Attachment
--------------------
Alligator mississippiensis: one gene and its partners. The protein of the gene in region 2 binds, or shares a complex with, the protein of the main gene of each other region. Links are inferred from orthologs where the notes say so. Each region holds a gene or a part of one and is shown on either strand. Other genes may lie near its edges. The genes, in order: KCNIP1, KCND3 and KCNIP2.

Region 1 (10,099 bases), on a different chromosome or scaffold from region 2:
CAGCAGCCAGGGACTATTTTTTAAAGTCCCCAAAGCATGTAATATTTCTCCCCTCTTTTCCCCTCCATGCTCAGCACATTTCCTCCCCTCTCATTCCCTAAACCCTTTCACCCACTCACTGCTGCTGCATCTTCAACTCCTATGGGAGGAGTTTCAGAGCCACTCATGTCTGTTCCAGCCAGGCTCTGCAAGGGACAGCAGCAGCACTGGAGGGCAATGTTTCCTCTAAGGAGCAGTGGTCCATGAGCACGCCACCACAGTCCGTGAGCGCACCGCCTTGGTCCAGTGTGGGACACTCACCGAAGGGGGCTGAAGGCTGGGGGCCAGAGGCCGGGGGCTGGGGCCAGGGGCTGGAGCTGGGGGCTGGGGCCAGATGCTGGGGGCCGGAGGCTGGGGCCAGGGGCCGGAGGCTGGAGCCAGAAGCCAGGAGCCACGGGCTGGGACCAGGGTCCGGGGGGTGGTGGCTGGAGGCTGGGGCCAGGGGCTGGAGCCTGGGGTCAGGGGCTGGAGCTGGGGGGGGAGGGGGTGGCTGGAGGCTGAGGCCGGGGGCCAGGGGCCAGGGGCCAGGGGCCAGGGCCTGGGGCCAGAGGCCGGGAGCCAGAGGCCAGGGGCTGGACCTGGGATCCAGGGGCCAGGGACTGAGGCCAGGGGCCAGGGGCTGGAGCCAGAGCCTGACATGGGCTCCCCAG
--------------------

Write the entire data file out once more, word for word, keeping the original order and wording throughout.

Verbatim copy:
Alligator mississippiensis: one gene and its partners. The protein of the gene in region 2 binds, or shares a complex with, the protein of the main gene of each other region. Links are inferred from orthologs where the notes say so. Each region holds a gene or a part of one and is shown on either strand. Other genes may lie near its edges. The genes, in order: KCNIP1, KCND3 and KCNIP2.

Region 1 (10,099 bases), on a different chromosome or scaffold from region 2:
CAGCAGCCAGGGACTATTTTTTAAAGTCCCCAAAGCATGTAATATTTCTCCCCTCTTTTCCCCTCCATGCTCAGCACATTTCCTCCCCTCTCATTCCCTAAACCCTTTCACCCACTCACTGCTGCTGCATCTTCAACTCCTATGGGAGGAGTTTCAGAGCCACTCATGTCTGTTCCAGCCAGGCTCTGCAAGGGACAGCAGCAGCACTGGAGGGCAATGTTTCCTCTAAGGAGCAGTGGTCCATGAGCACGCCACCACAGTCCGTGAGCGCACCGCCTTGGTCCAGTGTGGGACACTCACCGAAGGGGGCTGAAGGCTGGGGGCCAGAGGCCGGGGGCTGGGGCCAGGGGCTGGAGCTGGGGGCTGGGGCCAGATGCTGGGGGCCGGAGGCTGGGGCCAGGGGCCGGAGGCTGGAGCCAGAAGCCAGGAGCCACGGGCTGGGACCAGGGTCCGGGGGGTGGTGGCTGGAGGCTGGGGCCAGGGGCTGGAGCCTGGGGTCAGGGGCTGGAGCTGGGGGGGGAGGGGGTGGCTGGAGGCTGAGGCCGGGGGCCAGGGGCCAGGGGCCAGGGGCCAGGGCCTGGGGCCAGAGGCCGGGAGCCAGAGGCCAGGGGCTGGACCTGGGATCCAGGGGCCAGGGACTGAGGCCAGGGGCCAGGGGCTGGAGCCAGAGCCTGACATGGGCTCCCCAG